If you want some insight on high-school football rivalries in Columbia County, just talk to Cheng Ho.
The junior tailback on the Evans football team knows more about the subject than most, because he attended Lakeside during his freshman year.
"Really, just about every school in Columbia County doesn't like each other a lot," Ho said. "When I was at Lakeside, I didn't like Evans that much. Now I'm here, and I don't like any of the other schools in Columbia County."
When pressed, Ho can single out the team he really loves to hate.
"Everybody gets pumped up to play Greenbrier," Ho said. "Everybody hates Greenbrier. Maybe its because I haven't beaten Greenbrier since middle school. Everybody is looking forward to it this year. We all want to beat Greenbrier so bad."
Evans' Cheng Ho is tackled by former Lakeside teammates B.B. Brandenburg (left) and Corey Baxter after gaining a first down. Ho, who transferred to Evans, knows firsthand about strong
Photo by Jim Blaylock
Over at the Brierpatch, the feeling is mutual.
"You always want to beat the people in your county," Greenbrier coach Mickey Derrick said. "The thing about rivalries is that all of the players know each other."
It won't take long for prep football supremacy to be settled in Columbia County - Greenbrier and Evans compete in the season opener on Aug. 29 at Blanchard Stadium; Evans takes on Lakeside at Panther Stadium on Sept. 19; and on Sept. 19, Lakeside and Greenbrier tangle at the Brierpatch.
Unlike the traditional college wars, such as Michigan-Ohio state or Georgia-Florida, prep gridiron rivalries have gone through some changes in Columbia County.
Before Lakeside opened in 1988, the big game was Evans vs. Harlem; when Greenbrier came on the scene in 1996, Lakeside and Evans was a bitter matchup, but it's losing some bite.
'It's between Evans and Greenbrier, but right now I'd probably say Greenbrier is more of a rival than anybody," Lakeside coach Randy Hill said. "A lot of our players feel Greenbrier gets more recognition than we do, and that makes kids disgruntled."
The Evans-Greenbrier-Lakeside debate gets turned up a notch in 2004, as all three teams will enter Region 8-AAAA. The three county schools have never all competed in the same region, and in the future showdowns, region standings and playoff berths will up the ante.
"I think it will make the games more significant when they're in our region, but they're big this year," Evans coach Marty Jackson said.
Ask Harlem coach Jimmie Lewis about rivalries, and there's a wistful pause.
"We really don't have a big rival," Lewis said. "It used to be Harlem and Evans when I played, but I don't think we have one now."
The Augusta Christian Lions can relate.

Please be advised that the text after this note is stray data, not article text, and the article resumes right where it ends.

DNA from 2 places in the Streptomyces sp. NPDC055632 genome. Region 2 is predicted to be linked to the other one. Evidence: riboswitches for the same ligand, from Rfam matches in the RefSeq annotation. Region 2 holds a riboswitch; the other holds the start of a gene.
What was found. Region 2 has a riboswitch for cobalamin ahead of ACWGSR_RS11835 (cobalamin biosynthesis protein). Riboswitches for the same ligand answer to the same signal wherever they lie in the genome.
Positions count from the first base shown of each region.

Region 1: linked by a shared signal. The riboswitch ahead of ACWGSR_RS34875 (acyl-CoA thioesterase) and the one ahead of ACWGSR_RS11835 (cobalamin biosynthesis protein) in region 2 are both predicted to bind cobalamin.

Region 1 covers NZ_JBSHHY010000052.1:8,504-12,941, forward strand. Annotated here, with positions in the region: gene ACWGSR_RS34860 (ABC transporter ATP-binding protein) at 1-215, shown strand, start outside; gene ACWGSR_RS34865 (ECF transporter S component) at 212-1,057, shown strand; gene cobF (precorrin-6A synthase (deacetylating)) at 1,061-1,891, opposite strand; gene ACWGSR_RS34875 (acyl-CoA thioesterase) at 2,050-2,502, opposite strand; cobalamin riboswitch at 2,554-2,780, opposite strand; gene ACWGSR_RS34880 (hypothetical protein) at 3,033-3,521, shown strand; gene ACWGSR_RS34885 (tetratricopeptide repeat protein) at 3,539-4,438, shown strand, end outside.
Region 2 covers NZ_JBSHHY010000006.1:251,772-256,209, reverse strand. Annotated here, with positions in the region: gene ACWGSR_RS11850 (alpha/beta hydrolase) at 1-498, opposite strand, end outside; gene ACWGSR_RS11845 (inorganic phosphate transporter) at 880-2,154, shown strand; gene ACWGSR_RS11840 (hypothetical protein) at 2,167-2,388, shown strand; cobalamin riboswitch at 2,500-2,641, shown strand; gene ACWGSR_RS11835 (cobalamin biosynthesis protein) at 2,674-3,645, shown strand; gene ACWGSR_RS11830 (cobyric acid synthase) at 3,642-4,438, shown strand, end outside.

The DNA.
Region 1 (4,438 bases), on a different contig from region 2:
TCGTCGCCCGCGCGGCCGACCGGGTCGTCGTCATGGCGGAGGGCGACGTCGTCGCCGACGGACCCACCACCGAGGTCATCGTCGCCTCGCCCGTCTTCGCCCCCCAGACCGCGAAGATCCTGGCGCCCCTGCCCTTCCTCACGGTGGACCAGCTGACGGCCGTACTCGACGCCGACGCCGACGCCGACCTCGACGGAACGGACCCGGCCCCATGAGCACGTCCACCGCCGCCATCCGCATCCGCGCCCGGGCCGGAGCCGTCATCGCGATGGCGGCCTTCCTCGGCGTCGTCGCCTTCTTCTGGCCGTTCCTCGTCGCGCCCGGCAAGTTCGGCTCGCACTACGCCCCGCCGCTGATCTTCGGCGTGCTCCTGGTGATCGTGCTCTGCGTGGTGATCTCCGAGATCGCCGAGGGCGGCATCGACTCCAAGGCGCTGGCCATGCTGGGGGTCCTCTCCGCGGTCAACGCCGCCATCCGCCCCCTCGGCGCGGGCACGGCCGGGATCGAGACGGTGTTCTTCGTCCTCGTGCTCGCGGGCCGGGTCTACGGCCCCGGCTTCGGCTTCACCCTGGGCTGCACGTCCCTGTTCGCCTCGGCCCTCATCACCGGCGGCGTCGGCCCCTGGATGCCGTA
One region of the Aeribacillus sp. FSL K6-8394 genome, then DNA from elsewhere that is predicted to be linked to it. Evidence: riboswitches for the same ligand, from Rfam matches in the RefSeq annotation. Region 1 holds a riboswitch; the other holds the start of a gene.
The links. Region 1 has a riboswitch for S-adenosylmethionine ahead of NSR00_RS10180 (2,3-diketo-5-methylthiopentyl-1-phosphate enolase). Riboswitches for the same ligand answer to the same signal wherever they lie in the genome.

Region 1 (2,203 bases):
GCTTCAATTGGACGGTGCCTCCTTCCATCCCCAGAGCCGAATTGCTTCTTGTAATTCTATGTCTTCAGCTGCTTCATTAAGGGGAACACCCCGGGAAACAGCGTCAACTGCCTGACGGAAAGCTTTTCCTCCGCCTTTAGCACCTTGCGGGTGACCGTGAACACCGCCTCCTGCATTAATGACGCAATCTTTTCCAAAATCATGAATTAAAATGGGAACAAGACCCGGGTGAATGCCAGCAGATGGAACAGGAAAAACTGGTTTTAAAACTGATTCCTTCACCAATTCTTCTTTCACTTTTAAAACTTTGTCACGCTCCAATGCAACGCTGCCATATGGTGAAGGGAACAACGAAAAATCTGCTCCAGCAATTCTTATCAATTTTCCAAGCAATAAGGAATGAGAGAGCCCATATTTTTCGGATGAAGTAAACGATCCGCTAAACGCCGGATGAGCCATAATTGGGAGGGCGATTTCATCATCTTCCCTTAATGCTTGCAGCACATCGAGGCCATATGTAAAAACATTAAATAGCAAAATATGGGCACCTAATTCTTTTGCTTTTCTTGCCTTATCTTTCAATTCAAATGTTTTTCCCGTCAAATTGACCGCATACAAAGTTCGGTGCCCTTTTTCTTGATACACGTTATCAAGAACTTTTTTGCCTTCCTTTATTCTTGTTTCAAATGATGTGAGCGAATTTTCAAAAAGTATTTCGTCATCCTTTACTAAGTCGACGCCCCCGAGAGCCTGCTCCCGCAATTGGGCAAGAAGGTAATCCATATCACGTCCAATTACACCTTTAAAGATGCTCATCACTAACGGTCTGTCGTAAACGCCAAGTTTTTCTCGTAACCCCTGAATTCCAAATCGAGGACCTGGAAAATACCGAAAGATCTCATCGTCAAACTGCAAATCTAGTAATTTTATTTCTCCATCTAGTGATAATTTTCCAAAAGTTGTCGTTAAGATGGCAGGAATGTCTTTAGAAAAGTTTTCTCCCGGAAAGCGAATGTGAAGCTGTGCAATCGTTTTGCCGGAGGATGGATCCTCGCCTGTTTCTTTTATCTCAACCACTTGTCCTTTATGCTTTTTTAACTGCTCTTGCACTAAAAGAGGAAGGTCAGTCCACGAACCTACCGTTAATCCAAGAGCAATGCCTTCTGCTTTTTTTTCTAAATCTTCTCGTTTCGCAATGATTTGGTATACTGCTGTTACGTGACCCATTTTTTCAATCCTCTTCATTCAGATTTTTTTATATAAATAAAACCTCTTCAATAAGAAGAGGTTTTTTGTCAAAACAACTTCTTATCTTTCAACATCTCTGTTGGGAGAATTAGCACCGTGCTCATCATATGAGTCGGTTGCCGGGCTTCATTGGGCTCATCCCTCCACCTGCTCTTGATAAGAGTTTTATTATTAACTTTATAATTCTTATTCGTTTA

"Proximity has always limited a true, natural rivalry, with us being the only Triple-A school in this area," AC coach Bruce Lane said. "I guess we're an island unto ourselves. Everyone we play, with the exception of Briarwood, is a two-hour trip. That makes it difficult to develop a rivalry, which I'm sure Evans has found."
The Knights currently compete in Atlanta-based Region 7-AAAAA, so Evans has to experience good, old-fashioned hate during non-region battles against Greenbrier and Lakeside.
"You don't have to worry about motivating players for the big rivalries," Jackson said. "But players ought to get up for region games, too."
Still, playing Lakeside DeKalb isn't quite the same for Evans, and that also goes for the fans.
The traditional rivalries drew the largest crowds of the season in 2002.
The Greenbrier-Evans game at the Brierpatch attracted 2,506 paying customers; by comparison, Greenbrier's homecoming game vs. Burke County drew 995, and the Pack's smallest home crowd was the 735 that turned out for the regular-season finale against Statesboro.
Lakeside at Evans featured 2,235 fans; the next biggest gate at Blanchard Stadium was 1,335 when the Knights faced Lithonia 1,335. About 2,100 fans were on hand when Greenbrier visited Lakeside.
"When you see the fans cheering, that makes you play better," Ho said. "It definitely makes a difference. The Greenbrier and Lakeside games provide motivation for the season. Those are the most exciting games of the year, except for the state playoffs."
Without question, rivalries pump up players and put people in the stands. But in order to reach season goals, teams have to find motivation every Friday night.
"We try to approach every ballgame as the most important one we play," Lane said. "There are always small things with each team we play that we can build on that week to get an emotional edge."
But you can't stop a player from dreaming.
"We don't have a cross-town rival, but I wish we did," AC senior Cole Rabun said.
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